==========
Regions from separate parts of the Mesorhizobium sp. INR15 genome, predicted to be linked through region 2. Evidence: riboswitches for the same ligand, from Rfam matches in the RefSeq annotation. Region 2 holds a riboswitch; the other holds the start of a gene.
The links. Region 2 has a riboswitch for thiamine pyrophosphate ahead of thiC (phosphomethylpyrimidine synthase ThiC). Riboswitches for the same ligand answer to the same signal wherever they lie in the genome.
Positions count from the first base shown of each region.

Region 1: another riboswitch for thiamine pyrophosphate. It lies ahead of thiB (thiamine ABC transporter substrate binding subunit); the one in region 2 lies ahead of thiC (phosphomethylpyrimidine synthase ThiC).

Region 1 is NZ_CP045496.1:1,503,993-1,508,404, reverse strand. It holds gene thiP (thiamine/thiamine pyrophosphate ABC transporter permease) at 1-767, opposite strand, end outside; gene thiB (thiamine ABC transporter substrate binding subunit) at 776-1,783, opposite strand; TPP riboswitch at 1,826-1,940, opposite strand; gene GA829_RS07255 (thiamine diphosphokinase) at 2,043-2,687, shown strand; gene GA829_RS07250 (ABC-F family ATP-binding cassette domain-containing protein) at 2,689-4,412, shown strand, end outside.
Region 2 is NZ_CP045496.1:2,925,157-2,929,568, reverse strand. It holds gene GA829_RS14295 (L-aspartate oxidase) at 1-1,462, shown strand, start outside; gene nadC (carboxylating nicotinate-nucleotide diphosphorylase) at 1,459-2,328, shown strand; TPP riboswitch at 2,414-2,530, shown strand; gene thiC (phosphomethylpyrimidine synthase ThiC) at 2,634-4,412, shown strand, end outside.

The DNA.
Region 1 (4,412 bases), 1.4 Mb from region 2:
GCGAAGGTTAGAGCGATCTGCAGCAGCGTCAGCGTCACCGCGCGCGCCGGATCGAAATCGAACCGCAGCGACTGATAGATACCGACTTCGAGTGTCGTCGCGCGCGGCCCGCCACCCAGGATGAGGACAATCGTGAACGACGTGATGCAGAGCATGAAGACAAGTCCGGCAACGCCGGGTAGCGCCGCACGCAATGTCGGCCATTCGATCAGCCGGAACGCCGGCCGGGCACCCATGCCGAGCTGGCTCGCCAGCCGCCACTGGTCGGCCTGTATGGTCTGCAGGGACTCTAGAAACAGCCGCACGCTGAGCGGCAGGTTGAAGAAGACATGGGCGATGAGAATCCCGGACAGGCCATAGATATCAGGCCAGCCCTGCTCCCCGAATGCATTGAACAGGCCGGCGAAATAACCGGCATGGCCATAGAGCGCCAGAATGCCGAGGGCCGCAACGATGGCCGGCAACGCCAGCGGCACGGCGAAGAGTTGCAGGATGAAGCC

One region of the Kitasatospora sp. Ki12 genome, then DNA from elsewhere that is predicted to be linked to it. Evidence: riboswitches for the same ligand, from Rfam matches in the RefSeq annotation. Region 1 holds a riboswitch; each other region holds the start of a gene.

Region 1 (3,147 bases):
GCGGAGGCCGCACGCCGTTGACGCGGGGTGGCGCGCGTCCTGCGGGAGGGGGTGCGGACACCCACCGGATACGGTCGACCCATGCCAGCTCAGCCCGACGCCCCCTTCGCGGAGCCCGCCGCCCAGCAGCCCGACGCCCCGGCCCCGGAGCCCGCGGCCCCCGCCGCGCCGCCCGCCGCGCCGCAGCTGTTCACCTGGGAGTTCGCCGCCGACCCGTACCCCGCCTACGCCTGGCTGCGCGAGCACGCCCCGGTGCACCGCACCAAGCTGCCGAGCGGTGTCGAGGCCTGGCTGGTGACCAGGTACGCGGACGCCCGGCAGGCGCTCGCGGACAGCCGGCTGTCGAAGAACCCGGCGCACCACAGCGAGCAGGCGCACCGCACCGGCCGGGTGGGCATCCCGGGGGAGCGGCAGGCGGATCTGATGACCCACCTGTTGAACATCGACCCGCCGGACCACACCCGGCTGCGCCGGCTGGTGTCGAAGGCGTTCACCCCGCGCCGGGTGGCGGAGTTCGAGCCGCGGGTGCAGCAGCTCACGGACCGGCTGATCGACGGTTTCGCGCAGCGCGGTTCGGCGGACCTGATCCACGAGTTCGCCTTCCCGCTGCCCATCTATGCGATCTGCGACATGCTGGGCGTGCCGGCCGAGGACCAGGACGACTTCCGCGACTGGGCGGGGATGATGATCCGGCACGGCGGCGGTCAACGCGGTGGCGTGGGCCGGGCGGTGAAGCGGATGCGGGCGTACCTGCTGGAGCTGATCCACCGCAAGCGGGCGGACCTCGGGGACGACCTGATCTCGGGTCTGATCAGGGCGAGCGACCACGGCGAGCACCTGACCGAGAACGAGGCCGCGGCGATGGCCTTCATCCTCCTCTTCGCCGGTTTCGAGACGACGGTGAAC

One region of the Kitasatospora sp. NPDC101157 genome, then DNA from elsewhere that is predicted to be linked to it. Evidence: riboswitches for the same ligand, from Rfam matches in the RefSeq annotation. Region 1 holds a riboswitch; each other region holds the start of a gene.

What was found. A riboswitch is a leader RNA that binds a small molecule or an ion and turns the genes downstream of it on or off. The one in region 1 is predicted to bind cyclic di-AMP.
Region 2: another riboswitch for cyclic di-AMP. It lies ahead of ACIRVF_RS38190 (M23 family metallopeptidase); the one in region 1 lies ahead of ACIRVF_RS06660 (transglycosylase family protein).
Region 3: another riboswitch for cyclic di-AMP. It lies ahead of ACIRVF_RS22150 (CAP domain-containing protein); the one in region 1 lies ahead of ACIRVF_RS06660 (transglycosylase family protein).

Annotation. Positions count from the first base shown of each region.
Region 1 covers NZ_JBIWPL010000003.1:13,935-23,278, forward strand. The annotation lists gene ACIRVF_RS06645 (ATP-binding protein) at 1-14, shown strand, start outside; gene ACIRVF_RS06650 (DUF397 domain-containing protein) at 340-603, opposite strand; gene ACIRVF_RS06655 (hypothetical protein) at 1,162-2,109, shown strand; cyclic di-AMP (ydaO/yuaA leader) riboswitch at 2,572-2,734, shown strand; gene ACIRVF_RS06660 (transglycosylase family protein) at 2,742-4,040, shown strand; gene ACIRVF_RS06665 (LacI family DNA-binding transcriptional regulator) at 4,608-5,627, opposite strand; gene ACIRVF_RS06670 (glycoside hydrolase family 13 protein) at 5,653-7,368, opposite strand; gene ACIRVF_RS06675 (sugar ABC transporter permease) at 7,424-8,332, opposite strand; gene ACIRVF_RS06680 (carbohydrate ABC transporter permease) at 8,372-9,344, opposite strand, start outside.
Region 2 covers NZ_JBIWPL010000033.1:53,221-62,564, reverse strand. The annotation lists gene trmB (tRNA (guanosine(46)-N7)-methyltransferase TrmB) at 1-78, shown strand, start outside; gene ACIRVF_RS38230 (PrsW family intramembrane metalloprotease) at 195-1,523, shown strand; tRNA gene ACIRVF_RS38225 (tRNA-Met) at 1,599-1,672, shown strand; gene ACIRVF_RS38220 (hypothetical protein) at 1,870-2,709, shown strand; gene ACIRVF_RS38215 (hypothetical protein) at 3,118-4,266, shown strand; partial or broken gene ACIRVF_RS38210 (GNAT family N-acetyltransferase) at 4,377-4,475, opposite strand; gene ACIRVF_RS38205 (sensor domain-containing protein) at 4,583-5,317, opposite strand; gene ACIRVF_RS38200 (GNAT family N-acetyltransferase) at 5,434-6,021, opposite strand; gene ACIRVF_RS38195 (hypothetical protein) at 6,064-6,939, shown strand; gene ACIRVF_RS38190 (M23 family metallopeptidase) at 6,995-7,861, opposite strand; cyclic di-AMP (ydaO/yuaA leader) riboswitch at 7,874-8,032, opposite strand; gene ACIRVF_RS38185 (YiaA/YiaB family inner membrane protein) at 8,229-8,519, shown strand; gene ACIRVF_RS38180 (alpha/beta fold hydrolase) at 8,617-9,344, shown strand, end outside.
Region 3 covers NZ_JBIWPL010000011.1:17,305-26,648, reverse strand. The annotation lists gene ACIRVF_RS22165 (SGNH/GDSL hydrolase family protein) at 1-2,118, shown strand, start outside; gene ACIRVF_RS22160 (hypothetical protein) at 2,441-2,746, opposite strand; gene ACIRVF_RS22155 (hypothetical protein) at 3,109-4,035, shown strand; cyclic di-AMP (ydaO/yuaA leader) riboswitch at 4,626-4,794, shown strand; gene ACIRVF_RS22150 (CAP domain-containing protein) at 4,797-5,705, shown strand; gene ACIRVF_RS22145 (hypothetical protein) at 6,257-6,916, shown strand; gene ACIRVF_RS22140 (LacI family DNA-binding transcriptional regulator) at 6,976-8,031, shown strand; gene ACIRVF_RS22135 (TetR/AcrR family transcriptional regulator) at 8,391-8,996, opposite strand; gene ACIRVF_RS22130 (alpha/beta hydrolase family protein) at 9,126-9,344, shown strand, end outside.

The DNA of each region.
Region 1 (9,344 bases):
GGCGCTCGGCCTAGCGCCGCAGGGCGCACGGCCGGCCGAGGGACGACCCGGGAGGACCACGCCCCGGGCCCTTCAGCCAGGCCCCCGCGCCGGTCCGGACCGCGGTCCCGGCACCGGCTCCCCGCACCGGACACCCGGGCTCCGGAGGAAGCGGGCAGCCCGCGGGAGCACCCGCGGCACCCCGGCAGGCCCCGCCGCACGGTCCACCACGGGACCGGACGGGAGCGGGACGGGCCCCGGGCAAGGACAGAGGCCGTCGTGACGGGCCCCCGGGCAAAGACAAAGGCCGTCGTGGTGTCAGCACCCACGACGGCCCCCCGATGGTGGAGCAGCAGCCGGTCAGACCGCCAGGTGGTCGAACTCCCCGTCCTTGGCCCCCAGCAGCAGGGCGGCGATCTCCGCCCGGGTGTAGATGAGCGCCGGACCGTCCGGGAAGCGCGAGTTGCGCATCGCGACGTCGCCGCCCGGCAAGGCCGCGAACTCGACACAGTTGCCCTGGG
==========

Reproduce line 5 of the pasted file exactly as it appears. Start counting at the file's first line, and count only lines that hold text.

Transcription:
Region 1 is NZ_CP045496.1:1,503,993-1,508,404, reverse strand. It holds gene thiP (thiamine/thiamine pyrophosphate ABC transporter permease) at 1-767, opposite strand, end outside; gene thiB (thiamine ABC transporter substrate binding subunit) at 776-1,783, opposite strand; TPP riboswitch at 1,826-1,940, opposite strand; gene GA829_RS07255 (thiamine diphosphokinase) at 2,043-2,687, shown strand; gene GA829_RS07250 (ABC-F family ATP-binding cassette domain-containing protein) at 2,689-4,412, shown strand, end outside.